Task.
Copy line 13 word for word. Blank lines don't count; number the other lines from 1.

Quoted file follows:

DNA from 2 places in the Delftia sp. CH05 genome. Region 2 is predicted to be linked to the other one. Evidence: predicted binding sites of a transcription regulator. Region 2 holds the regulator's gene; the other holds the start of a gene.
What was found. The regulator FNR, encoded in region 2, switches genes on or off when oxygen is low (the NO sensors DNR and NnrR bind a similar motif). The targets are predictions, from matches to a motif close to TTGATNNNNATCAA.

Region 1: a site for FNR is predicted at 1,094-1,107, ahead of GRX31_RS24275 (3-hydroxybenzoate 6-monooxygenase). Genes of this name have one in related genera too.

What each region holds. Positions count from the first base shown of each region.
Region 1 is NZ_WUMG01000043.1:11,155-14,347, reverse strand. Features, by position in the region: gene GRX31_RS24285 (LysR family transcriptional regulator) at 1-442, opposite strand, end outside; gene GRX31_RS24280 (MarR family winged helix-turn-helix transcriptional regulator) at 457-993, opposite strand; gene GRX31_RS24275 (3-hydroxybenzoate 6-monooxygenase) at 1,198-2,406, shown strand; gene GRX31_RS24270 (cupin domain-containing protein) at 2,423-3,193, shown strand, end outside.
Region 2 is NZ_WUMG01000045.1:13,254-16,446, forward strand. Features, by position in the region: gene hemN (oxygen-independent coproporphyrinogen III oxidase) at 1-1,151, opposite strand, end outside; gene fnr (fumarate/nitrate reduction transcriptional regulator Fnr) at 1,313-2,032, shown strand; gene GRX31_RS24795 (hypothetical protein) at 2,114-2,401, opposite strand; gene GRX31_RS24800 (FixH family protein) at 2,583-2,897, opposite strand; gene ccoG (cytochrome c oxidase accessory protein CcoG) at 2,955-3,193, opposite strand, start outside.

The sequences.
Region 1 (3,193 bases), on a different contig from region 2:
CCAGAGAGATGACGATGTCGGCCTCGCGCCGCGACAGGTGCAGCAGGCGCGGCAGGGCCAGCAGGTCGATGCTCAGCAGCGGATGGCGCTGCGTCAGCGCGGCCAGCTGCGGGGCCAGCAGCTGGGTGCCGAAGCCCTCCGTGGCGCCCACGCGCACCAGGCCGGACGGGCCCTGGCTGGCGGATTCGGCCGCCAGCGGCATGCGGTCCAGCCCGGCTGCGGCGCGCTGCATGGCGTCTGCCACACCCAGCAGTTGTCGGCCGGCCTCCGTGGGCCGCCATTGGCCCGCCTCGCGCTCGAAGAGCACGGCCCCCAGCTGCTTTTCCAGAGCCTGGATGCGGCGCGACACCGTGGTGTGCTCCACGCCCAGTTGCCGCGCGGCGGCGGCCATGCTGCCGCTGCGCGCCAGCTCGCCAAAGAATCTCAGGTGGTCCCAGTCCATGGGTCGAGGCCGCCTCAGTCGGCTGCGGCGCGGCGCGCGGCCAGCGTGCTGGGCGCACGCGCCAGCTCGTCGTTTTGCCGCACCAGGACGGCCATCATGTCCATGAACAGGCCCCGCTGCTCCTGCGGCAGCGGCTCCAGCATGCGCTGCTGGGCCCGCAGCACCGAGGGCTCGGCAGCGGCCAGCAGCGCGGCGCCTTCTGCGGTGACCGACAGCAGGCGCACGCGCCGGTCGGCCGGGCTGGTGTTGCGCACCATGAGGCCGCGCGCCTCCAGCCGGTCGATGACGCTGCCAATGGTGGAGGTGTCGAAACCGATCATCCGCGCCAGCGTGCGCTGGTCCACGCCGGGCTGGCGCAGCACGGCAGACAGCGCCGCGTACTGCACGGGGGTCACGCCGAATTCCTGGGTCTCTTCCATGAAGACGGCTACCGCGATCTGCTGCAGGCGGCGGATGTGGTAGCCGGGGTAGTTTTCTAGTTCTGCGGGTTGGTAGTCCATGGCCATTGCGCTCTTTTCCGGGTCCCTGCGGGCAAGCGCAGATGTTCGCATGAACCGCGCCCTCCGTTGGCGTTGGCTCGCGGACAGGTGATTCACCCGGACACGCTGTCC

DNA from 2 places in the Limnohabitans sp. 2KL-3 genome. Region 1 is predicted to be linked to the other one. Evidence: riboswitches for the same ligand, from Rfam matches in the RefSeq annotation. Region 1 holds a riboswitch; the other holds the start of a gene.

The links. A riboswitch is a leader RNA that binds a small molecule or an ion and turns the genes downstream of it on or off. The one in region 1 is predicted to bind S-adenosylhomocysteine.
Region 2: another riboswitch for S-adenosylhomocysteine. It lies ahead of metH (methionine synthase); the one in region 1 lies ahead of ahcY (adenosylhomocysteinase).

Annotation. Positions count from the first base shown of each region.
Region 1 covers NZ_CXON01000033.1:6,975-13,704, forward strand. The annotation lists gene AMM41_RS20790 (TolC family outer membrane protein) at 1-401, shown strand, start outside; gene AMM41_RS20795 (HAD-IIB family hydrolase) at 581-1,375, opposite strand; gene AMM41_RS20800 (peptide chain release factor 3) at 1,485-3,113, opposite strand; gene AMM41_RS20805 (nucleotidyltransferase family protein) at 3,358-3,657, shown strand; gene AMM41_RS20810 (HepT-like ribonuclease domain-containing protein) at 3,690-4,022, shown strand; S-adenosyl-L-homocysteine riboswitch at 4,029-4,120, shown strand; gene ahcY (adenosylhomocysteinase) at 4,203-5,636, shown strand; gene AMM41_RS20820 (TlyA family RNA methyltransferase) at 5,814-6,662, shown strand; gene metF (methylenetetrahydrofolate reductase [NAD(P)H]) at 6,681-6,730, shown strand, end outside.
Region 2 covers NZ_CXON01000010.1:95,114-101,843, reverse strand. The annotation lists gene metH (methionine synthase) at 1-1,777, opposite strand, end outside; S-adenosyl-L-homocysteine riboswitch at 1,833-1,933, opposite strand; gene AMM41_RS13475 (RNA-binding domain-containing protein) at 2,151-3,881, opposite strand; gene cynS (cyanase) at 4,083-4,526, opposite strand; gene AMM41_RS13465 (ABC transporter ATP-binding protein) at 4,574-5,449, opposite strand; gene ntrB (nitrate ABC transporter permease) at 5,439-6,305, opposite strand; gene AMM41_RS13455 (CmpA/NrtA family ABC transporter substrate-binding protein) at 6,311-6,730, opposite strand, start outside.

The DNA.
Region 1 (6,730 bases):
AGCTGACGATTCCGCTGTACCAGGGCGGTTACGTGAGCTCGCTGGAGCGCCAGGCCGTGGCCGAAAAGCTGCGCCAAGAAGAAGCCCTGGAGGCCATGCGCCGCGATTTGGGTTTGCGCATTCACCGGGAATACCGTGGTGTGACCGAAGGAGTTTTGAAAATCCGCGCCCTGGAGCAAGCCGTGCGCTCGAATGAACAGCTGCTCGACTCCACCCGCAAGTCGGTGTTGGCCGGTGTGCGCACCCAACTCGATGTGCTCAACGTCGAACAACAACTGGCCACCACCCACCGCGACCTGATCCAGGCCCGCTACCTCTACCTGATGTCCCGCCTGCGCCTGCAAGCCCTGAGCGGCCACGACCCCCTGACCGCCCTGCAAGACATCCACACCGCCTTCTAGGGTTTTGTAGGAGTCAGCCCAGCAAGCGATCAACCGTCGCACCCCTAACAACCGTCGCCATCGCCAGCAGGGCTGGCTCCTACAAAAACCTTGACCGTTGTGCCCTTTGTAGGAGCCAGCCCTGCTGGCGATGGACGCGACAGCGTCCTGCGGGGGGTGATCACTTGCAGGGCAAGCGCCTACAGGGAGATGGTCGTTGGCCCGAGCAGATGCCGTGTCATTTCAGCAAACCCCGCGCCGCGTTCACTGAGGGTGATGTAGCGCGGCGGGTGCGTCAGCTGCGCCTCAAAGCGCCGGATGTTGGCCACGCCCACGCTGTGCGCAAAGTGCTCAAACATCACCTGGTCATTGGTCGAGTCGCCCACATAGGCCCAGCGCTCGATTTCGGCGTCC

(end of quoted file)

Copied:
Annotation. Positions count from the first base shown of each region.